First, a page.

Swiss prosecutors are also investigating Fifa’s management as well as the award of the 2018 and 2022 World Cups to Russia and Qatar.
There is also pressure from governments and the International Olympic Committee for Fifa to push through major reforms aimed at making governance more transparent and accountable.
Who will be the next Fifa boss?
The presidential election is due to take place on 26 February.
There are currently five candidates to take over:
• Sheikh Salman bin Ebrahim al-Khalifa – Bahrain, head of Asian football;
• Tokyo Sexwale – South Africa, politician and tycoon;
• Prince Ali bin al-Hussein – Jordan, a former Fifa vice-president;
• Gianni Infantino – Switzerland, Uefa general secretary;
• Jerome Champagne – France, a former Fifa assistant general secretary.
Voting will take place by secret ballot, with all Fifa’s 209 member states having a vote each.
Joseph ‘Sepp’ Blatter was born in the alpine town of Visp in 1936. Blatter has been married three times and has one daughter.
After finishing school, he did his obligatory service in the Swiss army, rising to the rank of colonel.
He did not play football professionally but worked in the watch industry, then as a sports writer and in sports management, serving at the Swiss Ice Hockey Federation.
Blatter moved to Fifa as its technical director in 1975, before working as the general secretary from 1981.
He was elected, to much fanfare in his homeland, as the eighth Fifa president in 1998, succeeding Dr Joao Havelange.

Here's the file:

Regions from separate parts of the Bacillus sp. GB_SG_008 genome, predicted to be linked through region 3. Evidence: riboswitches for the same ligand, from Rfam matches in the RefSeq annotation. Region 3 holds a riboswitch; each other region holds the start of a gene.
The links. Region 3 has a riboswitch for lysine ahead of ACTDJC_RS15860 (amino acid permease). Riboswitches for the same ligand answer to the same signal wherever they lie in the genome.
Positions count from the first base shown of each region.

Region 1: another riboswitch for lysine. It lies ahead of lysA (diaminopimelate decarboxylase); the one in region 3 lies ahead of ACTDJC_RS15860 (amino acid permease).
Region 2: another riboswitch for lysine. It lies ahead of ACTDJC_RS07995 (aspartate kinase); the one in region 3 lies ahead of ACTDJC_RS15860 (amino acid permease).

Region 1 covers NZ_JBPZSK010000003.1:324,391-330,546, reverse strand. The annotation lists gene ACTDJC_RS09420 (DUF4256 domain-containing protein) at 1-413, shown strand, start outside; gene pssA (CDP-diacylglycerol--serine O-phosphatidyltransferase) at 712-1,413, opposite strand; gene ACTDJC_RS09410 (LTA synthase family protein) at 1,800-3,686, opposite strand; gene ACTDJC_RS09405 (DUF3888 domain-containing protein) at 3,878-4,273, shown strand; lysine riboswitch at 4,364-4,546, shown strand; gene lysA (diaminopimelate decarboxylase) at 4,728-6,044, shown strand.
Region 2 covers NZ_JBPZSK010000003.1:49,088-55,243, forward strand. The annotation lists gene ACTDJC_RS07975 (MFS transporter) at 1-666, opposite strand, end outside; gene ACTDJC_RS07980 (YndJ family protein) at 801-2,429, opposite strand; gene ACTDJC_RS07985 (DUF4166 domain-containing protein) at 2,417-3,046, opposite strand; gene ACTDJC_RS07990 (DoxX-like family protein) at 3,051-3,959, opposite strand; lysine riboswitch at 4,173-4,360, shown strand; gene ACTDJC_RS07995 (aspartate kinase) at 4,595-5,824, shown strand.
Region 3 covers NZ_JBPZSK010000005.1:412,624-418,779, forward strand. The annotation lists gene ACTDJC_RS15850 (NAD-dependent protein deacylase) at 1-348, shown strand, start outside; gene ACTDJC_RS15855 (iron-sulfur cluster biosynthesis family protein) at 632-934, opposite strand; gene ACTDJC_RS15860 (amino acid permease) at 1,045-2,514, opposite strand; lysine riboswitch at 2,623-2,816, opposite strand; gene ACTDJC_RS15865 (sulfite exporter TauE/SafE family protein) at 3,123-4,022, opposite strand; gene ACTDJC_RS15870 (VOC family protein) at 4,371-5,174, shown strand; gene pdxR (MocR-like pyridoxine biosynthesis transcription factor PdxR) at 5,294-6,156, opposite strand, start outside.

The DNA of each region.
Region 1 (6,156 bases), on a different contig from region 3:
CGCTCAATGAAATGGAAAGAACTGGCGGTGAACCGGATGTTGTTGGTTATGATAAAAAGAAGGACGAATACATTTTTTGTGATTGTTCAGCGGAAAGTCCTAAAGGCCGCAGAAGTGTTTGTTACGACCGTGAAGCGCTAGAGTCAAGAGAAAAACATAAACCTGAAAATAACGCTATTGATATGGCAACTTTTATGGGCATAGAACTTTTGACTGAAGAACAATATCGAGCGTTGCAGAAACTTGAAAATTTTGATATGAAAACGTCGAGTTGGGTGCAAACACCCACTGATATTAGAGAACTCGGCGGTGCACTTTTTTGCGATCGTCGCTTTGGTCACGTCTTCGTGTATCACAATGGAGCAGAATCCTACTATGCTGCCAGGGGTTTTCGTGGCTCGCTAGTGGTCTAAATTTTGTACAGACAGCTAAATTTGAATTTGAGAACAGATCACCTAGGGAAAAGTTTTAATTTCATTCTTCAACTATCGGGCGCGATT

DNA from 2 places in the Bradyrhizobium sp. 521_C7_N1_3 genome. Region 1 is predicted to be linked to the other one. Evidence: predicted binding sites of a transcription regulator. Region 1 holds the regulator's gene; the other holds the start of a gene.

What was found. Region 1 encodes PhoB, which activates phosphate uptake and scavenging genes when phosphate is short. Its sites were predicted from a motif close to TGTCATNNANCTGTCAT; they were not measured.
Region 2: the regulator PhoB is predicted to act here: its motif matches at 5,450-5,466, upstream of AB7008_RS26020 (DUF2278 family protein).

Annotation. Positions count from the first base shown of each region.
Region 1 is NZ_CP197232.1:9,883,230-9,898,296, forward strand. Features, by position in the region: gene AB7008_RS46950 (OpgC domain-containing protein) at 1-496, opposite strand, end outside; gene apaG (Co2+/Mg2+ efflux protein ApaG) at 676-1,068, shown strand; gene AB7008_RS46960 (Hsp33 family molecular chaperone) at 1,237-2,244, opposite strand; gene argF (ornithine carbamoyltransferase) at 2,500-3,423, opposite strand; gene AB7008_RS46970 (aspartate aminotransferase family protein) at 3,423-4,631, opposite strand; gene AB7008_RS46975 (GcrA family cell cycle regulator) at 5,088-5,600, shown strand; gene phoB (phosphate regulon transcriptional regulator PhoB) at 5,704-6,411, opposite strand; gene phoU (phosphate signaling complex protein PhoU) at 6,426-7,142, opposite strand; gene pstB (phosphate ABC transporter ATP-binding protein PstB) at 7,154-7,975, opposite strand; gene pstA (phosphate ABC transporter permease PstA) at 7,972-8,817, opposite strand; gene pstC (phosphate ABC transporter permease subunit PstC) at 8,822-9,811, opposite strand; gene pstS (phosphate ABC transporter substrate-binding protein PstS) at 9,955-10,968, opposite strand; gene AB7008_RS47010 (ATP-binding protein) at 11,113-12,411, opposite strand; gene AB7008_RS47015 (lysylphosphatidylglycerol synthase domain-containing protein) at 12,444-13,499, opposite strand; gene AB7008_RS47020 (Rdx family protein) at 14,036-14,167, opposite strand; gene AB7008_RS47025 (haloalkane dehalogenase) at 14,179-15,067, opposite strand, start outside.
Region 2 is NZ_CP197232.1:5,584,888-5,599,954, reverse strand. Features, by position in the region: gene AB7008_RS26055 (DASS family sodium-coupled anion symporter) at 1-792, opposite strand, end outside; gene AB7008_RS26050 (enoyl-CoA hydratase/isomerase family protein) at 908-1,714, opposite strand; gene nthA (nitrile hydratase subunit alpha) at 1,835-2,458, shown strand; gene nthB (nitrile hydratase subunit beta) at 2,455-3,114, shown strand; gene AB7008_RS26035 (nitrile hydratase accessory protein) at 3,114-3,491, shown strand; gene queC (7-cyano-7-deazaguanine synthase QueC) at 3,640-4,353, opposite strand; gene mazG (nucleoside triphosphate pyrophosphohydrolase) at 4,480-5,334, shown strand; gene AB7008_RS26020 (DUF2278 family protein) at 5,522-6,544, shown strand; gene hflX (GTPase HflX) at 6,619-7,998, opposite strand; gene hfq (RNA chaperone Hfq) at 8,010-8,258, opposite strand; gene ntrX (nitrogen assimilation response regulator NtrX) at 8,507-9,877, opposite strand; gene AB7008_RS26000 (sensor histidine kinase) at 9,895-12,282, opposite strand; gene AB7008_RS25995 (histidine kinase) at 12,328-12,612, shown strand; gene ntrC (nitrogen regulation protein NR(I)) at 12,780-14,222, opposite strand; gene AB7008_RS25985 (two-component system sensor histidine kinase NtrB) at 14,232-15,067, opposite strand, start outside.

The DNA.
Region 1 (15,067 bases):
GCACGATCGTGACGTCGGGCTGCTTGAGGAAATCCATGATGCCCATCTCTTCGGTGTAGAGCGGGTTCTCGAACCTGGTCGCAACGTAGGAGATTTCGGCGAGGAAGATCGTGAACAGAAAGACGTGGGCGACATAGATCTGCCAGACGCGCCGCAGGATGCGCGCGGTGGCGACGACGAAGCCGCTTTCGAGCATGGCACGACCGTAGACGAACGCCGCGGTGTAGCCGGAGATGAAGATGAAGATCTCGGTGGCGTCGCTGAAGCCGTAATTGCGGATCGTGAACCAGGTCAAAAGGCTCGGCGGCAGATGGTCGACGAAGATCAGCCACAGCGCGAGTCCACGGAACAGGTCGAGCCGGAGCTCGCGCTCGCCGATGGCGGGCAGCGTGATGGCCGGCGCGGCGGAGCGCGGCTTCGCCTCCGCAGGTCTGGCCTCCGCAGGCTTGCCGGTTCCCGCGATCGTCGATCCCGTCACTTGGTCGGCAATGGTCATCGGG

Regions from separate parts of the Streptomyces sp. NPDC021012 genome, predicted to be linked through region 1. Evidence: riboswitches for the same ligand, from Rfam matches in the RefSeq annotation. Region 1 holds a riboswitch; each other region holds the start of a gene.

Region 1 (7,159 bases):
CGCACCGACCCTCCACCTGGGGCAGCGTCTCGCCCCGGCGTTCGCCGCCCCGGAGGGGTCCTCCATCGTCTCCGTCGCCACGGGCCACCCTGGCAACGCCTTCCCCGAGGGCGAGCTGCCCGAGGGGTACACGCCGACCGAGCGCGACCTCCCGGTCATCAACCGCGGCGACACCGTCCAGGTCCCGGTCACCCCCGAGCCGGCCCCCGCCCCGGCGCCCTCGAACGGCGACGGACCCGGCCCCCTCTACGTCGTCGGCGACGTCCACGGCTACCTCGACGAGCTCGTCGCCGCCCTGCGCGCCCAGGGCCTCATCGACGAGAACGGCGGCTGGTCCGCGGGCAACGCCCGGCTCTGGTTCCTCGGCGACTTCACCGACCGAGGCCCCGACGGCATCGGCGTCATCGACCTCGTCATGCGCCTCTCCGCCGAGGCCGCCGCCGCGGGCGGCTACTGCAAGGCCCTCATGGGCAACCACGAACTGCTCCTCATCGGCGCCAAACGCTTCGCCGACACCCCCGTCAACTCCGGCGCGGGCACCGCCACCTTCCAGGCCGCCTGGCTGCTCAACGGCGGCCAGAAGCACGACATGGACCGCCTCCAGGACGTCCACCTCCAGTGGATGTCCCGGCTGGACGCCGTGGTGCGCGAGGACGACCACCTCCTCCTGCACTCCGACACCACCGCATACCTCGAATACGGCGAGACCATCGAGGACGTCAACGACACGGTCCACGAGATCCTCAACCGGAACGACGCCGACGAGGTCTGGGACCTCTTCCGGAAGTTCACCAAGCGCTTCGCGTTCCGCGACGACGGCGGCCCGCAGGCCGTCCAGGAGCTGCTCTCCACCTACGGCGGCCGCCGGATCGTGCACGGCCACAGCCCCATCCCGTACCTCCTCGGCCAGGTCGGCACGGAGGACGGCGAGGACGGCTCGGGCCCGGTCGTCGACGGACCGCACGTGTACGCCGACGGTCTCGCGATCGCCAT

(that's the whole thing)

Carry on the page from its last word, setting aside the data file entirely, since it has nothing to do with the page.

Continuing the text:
He has split opinion with his sometimes controversial statements about the game but remains hugely popular with countries in Asia and Africa.
In 2004, he said female footballers should wear skimpier kits to increase the game’s popularity and, following the decision to award the 2022 World Cup to Qatar, said gay fans going to the Gulf state, where homosexuality is illegal, should “refrain from sexual activity”.
Platini has been boss of European football’s governing body since 2007 but rose to fame as one of France’s greatest footballers.
The son of a former professional player, he played for Nancy and St Etienne before joining Italian giants Juventus, with whom he was named European Footballer of the Year on three occasions.
A midfielder, Platini also made 72 appearances for France, captaining them to victory at the 1984 European Championship and helping them reach the semi-finals of two World Cups, in 1982 and 1986.
He retired as player at 32, turning to coaching and managed the French national team with mixed results from 1988 to 1992.
After turning down an offer to coach Spanish giants Real Madrid, he was asked by French president Francois Mitterrand to organise the 1998 World Cup in France and, shortly after, was appointed vice-president of the French Football Federation.
Since 2002, Platini has been a member of the executive committee of Fifa and was elected president of Uefa in 2007. He was re-elected and also became Fifa vice-president.
Platini, married with two children, worked as Blatter’s technical adviser between 1999 and 2002, but later fell out with his former boss.